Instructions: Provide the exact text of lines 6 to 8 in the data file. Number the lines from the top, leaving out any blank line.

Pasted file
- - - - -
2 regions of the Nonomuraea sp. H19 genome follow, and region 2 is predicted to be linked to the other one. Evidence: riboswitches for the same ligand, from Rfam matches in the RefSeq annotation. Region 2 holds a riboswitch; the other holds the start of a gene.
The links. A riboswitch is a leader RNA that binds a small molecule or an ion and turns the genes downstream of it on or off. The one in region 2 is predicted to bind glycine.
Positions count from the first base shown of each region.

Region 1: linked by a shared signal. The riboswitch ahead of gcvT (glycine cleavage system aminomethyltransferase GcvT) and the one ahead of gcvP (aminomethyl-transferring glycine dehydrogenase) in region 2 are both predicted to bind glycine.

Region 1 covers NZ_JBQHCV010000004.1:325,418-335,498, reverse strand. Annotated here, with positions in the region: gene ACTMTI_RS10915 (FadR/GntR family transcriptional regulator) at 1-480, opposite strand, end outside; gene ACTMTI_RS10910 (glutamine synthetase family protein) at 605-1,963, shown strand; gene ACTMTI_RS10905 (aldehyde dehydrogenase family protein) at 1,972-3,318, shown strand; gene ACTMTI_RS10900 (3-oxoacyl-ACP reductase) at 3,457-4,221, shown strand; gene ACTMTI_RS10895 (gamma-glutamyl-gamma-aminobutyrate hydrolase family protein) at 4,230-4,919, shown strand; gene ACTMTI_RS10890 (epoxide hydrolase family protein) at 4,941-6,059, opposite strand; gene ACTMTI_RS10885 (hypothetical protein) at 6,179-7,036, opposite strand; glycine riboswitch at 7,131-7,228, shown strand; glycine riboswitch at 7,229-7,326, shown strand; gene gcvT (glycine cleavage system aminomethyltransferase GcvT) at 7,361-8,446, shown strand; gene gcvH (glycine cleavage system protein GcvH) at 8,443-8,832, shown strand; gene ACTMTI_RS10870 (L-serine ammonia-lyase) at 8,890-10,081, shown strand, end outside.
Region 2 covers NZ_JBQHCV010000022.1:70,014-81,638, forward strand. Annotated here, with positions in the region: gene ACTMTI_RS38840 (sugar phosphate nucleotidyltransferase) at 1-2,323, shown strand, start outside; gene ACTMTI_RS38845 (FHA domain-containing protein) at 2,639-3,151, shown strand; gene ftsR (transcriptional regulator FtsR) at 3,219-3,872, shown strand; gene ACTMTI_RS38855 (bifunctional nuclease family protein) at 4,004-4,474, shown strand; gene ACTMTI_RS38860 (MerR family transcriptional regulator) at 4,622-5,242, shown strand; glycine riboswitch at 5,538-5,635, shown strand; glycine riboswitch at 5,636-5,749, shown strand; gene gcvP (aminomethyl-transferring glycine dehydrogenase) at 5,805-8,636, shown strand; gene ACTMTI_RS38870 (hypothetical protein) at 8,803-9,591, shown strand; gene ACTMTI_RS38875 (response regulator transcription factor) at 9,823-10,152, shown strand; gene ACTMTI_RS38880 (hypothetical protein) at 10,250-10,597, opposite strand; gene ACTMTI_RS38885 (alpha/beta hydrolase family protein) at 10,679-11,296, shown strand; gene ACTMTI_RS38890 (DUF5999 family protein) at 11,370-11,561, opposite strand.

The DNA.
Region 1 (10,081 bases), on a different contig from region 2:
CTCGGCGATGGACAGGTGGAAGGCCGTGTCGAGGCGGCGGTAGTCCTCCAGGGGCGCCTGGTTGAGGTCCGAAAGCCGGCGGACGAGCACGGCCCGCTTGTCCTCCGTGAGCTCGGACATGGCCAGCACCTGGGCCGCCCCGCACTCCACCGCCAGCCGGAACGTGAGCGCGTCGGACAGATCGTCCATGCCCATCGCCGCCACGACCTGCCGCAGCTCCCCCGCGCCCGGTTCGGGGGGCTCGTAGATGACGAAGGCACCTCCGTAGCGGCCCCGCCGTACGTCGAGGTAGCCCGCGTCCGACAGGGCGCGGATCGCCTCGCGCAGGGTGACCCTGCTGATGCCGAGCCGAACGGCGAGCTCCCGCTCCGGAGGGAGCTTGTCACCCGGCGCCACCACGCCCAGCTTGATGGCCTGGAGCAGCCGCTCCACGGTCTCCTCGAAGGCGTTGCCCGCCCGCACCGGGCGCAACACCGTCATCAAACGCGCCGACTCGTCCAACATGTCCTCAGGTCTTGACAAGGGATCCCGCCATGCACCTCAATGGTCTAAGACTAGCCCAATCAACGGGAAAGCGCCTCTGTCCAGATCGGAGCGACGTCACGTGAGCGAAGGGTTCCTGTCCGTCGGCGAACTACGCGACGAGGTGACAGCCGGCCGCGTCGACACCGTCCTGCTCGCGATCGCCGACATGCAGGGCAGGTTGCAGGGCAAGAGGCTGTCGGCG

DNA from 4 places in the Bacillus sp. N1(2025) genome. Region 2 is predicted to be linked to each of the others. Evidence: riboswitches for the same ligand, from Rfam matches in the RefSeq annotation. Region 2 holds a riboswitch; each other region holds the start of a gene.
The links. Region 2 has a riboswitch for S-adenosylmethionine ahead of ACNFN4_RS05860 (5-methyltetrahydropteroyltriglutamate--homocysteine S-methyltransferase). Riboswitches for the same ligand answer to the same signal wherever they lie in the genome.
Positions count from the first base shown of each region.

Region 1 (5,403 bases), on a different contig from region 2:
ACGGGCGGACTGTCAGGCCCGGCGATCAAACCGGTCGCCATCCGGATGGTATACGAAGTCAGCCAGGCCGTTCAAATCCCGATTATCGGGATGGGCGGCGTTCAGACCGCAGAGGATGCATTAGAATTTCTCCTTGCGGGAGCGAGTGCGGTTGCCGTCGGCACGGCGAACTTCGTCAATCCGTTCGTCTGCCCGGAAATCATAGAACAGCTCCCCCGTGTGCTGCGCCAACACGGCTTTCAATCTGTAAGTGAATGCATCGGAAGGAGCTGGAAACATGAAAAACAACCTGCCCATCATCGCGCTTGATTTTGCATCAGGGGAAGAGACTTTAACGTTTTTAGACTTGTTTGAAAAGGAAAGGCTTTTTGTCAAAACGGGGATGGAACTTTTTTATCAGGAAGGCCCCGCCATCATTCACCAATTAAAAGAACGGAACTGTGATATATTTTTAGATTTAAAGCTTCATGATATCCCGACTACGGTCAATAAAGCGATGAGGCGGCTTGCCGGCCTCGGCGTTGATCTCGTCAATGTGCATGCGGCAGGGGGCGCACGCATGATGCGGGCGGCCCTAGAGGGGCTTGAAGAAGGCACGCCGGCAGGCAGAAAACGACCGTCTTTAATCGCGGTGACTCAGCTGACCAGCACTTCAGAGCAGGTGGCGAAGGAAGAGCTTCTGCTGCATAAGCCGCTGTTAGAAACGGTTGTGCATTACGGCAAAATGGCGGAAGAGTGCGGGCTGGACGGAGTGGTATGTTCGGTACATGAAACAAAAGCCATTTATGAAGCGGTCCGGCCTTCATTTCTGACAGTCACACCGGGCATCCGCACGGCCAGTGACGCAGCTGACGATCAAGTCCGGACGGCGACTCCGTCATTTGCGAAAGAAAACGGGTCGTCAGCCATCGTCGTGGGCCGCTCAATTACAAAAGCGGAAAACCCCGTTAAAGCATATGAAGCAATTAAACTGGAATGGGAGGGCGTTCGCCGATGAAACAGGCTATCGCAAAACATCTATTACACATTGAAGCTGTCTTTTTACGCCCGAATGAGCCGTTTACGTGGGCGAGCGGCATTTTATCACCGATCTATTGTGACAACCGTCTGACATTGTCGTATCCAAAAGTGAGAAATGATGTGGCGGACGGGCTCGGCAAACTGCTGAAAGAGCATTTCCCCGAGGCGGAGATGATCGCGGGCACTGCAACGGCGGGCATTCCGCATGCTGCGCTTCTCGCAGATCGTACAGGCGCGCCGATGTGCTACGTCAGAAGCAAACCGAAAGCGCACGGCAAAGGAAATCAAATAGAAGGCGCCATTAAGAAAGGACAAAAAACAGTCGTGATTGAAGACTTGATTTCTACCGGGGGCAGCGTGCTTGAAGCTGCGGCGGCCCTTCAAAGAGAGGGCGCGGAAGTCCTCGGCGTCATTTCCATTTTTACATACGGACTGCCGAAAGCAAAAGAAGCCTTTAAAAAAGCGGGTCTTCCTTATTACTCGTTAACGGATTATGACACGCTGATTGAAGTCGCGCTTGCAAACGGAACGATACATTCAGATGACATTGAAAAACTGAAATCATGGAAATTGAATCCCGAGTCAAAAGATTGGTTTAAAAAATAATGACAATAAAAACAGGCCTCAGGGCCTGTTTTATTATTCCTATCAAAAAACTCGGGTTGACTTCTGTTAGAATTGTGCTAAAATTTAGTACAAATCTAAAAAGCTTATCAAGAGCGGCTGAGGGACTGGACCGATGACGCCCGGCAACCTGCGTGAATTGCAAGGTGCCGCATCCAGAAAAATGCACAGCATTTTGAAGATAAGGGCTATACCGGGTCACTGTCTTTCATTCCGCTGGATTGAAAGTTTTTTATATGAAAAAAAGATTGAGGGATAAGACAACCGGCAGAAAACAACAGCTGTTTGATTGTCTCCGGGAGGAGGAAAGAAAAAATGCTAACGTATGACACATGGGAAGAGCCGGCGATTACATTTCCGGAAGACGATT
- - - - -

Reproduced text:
Region 2 covers NZ_JBQHCV010000022.1:70,014-81,638, forward strand. Annotated here, with positions in the region: gene ACTMTI_RS38840 (sugar phosphate nucleotidyltransferase) at 1-2,323, shown strand, start outside; gene ACTMTI_RS38845 (FHA domain-containing protein) at 2,639-3,151, shown strand; gene ftsR (transcriptional regulator FtsR) at 3,219-3,872, shown strand; gene ACTMTI_RS38855 (bifunctional nuclease family protein) at 4,004-4,474, shown strand; gene ACTMTI_RS38860 (MerR family transcriptional regulator) at 4,622-5,242, shown strand; glycine riboswitch at 5,538-5,635, shown strand; glycine riboswitch at 5,636-5,749, shown strand; gene gcvP (aminomethyl-transferring glycine dehydrogenase) at 5,805-8,636, shown strand; gene ACTMTI_RS38870 (hypothetical protein) at 8,803-9,591, shown strand; gene ACTMTI_RS38875 (response regulator transcription factor) at 9,823-10,152, shown strand; gene ACTMTI_RS38880 (hypothetical protein) at 10,250-10,597, opposite strand; gene ACTMTI_RS38885 (alpha/beta hydrolase family protein) at 10,679-11,296, shown strand; gene ACTMTI_RS38890 (DUF5999 family protein) at 11,370-11,561, opposite strand.

The DNA.
Region 1 (10,081 bases), on a different contig from region 2: